Sirach 18:13

Ben Sira, Ecclesiasticus

11 That is why the Lord is patient with them and pours out his mercy upon them. 12 He sees and recognizes that their end is miserable; therefore he grants them forgiveness all the more. 13 The compassion of human beings is for their neighbors, but the compassion of the Lord is for every living thing. He rebukes and trains and teaches them, and turns them back, as a shepherd his flock. 14 He has compassion on those who accept his discipline and who are eager for his precepts. 15 My child, do not mix reproach with your good deeds, or spoil your gift by harsh words.

Origen Contra Celsum 4.28

Against Celsus

For Your incorruptible Spirit is in all. And therefore those also who have fallen away for a little time You rebuke, and admonish, reminding them of their sins. How can we assert that God, leaving the regions of heaven, and the whole world, and despising this great earth, takes up His abode among us only, when we have found that all thoughtful persons must say in their prayers, that the earth is full of the mercy of the Lord, and that the mercy of the Lord is upon all flesh; and that God, being good, makes His sun to arise upon the evil and the good, and sends His rain upon the just and the unjust; and that He encourages us to a similar course of action, in order that we may become His sons, and teaches us to extend the benefits which we enjoy, so far as in our power, to all men? For He Himself is said to be the Saviour of all men, especially of them that believe; and His Christ to be the propitiation for our sins, and not for ours only, but also for the sins of the whole world.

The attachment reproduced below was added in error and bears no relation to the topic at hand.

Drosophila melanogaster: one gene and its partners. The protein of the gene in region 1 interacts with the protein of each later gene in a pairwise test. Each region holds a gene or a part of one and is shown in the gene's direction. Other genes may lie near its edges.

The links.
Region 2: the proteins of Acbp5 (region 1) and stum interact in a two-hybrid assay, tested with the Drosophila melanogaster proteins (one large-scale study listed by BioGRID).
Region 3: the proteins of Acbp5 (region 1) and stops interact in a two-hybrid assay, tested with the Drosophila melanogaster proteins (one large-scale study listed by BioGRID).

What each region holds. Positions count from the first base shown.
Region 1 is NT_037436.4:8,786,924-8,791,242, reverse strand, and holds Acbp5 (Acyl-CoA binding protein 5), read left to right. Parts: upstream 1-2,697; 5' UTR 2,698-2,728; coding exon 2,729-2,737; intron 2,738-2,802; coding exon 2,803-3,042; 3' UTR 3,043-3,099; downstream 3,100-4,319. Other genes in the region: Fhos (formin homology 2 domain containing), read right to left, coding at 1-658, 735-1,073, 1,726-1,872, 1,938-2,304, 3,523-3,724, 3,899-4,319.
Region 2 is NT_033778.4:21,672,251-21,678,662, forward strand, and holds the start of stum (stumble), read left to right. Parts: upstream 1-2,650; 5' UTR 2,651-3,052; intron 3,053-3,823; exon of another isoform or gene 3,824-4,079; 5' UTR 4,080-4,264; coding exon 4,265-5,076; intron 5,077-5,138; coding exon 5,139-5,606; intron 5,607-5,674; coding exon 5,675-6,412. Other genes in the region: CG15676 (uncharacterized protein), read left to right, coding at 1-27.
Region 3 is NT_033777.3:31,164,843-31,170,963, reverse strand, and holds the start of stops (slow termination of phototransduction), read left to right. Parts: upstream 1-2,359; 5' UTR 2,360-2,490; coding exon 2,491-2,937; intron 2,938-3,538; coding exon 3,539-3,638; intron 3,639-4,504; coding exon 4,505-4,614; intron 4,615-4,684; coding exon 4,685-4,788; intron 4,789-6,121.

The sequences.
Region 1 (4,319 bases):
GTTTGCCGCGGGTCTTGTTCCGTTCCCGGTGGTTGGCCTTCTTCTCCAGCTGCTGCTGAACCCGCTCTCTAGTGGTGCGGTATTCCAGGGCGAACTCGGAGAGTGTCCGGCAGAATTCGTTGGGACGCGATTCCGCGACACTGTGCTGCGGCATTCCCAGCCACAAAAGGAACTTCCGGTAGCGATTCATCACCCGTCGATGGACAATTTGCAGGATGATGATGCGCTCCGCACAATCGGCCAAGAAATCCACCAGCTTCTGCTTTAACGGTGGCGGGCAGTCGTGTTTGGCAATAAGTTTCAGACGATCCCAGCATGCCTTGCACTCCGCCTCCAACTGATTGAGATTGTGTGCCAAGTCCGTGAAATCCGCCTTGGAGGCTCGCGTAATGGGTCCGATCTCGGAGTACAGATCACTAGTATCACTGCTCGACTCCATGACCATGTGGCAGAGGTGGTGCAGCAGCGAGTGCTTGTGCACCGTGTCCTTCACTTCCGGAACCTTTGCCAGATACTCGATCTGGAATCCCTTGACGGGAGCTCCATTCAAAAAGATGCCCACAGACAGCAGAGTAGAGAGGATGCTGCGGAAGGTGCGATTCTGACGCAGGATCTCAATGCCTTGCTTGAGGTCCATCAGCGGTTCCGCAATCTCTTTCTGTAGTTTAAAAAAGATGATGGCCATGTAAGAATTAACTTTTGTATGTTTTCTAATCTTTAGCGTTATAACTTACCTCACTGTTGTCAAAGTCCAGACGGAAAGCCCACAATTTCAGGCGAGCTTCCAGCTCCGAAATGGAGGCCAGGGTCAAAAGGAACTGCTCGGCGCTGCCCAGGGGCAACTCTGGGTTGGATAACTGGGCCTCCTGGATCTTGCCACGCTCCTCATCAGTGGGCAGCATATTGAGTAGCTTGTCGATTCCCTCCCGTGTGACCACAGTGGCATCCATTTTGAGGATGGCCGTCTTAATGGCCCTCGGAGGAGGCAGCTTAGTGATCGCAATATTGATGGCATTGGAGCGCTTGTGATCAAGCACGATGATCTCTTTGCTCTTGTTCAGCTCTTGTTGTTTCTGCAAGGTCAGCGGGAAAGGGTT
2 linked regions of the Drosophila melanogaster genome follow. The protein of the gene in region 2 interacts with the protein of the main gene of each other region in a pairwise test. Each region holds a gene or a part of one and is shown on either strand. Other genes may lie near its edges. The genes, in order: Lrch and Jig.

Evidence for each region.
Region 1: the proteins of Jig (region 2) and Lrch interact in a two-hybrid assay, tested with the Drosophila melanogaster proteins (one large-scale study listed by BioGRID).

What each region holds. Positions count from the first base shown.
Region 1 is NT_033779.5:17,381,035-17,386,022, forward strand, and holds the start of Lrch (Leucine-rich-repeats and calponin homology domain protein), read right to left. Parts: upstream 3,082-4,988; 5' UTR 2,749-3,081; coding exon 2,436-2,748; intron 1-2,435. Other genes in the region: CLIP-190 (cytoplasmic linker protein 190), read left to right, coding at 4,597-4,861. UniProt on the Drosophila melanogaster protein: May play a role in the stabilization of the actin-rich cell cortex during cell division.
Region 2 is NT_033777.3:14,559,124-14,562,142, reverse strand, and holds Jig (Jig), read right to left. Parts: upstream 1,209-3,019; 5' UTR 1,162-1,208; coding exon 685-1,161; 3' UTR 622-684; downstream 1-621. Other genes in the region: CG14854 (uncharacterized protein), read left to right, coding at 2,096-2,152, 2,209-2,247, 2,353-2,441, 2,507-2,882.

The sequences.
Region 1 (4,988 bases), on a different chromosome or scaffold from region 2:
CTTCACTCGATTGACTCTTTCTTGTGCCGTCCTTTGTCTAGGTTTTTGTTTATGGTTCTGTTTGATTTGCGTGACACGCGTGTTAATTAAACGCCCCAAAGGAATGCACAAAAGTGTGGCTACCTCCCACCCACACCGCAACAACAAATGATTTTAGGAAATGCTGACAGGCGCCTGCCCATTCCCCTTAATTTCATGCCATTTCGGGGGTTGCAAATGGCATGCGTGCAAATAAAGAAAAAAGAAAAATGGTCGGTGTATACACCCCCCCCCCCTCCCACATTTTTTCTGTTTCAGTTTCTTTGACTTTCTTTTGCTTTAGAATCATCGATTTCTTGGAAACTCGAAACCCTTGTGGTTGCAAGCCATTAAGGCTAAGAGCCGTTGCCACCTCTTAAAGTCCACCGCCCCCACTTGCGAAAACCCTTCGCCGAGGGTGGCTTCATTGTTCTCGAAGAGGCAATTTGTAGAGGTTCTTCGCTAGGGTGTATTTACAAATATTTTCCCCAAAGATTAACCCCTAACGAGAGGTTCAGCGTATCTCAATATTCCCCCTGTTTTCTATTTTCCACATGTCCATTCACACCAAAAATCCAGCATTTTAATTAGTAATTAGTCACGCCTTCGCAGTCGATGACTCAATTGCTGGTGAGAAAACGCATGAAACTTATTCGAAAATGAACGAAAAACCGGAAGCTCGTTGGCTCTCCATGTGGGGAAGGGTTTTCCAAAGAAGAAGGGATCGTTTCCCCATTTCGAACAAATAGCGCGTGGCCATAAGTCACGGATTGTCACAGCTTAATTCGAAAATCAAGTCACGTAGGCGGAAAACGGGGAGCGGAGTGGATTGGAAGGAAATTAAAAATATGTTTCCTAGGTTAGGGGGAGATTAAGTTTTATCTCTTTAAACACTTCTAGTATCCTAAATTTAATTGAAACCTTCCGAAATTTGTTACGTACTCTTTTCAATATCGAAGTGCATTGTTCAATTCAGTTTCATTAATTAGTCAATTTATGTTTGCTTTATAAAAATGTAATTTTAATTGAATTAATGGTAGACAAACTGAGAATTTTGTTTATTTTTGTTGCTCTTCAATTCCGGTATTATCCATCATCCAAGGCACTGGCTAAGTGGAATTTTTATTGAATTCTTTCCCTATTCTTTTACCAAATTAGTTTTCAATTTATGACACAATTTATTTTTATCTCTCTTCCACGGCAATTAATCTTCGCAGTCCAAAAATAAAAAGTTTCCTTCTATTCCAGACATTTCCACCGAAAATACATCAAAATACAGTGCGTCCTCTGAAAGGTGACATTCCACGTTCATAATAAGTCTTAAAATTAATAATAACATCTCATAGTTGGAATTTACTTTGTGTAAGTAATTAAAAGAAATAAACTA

Notes and References

"... The Hebrew of Ben Sira was not included in the Jewish biblical canon. Testimony to its survival, however, is found in the numerous quotations of the book in rabbinic literature. Of course, the medieval manuscripts discovered in the Cairo Genizah constitute prima facie evidence for its continued existence in Hebrew. The Greek translation seems to have been in uential in early Christianity, and it eventually was included in the Christian Old Testament (only to be excised by Protestants in the sixteenth century). Sirach is not cited explicitly in the New Testament, and scholars differ as to how much in uence it had on the New Testament writings. Those who see broad influence have argued for it primarily in Matthew, Luke, some of Paul’s letters and the Epistle of James (compare Harrington, Invitation, p. 90; Schürer, History, vol. III.1, pp. 205–208). In other early Christian literature, Didache 4:5 and Barnabas 19:9 bear a very close resemblance to, and perhaps are taken from, Sirach 4:31. If these texts do depend on Sirach, they would be the earliest examples of direct Christian use of the book. A healthy number of Greek and Latin church fathers, including Clement of Alexandria, Origen, John Chrysostom, Tertullian, Jerome and Augustine, use Sirach in their writings, and as early as Clement of Alexandria Sirach is cited as scripture, demonstrating the high regard the book came to have in Christian tradition ..."

Ryan, Daniel "Sirach (Ecclesiasticus)" in Aitken, J. K. (ed.) T&T Clark Companion to the Septuagint (pp. 410-424) T&T Clark International, 2015

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